Military financial security supports mental health and well-being


Rosemary Williams is a special executive at Deloitte Consulting LLP. She previously served as Assistant Secretary for Public and Intergovernmental Affairs at the Department of Veterans Affairs and Deputy Assistant Secretary of Defense for Military Community and Family Policy at the Department of Defense. Her work with military families and veterans followed a career in broadcast journalism, during which she won several awards, including an Emmy Award for her coverage of 9/11 on MSNBC.

The opinions expressed in this op-ed are those of the author and do not necessarily reflect the views of Military.com. If you want to submit your own opinion, please send your article opinions@military.com For consideration.

In the year In 2014, a US Marine Corps sergeant stopped by the Defense Department’s Military OneSource. Contact center He asked for help for his two corporations in Okinawa, Japan, each receiving a $500 loan from a predatory lender. Both had defaulted on their payments, totaling $1,500, and still owed $500 each.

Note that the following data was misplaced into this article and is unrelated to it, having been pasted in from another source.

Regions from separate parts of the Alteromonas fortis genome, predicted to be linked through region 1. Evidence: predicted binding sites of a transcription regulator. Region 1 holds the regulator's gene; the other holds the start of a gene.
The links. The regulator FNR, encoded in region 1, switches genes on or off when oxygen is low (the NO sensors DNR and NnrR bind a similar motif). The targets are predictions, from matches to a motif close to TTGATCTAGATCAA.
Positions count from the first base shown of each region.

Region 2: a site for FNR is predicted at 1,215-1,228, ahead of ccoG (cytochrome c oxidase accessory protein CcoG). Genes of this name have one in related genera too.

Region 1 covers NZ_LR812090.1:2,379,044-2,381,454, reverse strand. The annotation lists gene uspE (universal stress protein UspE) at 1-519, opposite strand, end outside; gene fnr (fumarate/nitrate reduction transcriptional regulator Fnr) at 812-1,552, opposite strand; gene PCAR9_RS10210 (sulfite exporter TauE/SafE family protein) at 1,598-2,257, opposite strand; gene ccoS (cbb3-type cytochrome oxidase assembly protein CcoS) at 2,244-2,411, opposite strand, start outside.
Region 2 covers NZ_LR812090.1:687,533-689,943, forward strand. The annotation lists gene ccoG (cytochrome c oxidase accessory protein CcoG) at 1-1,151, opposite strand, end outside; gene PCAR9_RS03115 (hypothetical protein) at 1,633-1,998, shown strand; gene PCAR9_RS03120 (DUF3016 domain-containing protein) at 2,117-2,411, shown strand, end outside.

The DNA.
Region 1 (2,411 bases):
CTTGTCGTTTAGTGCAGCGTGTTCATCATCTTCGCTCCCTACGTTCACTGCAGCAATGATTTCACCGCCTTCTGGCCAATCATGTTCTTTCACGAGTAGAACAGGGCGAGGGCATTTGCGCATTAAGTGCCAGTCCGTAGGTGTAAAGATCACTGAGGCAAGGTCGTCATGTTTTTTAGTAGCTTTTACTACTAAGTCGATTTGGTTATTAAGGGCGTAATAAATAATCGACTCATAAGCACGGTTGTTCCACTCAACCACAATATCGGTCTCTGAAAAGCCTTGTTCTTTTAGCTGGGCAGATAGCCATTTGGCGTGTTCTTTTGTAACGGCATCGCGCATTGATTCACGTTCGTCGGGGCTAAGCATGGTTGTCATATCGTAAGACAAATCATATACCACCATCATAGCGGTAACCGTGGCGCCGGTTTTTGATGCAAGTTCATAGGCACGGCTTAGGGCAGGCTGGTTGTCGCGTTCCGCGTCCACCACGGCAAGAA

Although it is illegal to charge more than 6% for any loan to a service member, this type of thing is unfortunately common. Service Members Civil Relief Act (SCRA) as Deputy Assistant Secretary of Defense b Military community and family policy (DASD MC&FP), I know that even after the damage is done, help is available to get corporations out of debacle.

While the various iterations of the SCRA have begun civil wars, many of those it seeks to protect continue to struggle with poor financial health due to a lack of resource awareness, persistent predatory lending and, over the last 10 to 15 years, the so-called “highlight reels” on social media that have relentlessly targeted the personal wealth of peers and others. Peer pressure.

Resources are available

Military OneSource has multiples. Special Consult, as Transfer support For military families who move every two to four years; Strong spouse Employment program Who wants to solve that unemployment rate Military spouses hovering around 24% More than ten years; and financial advice from a Certified Financial Advisor (CFC)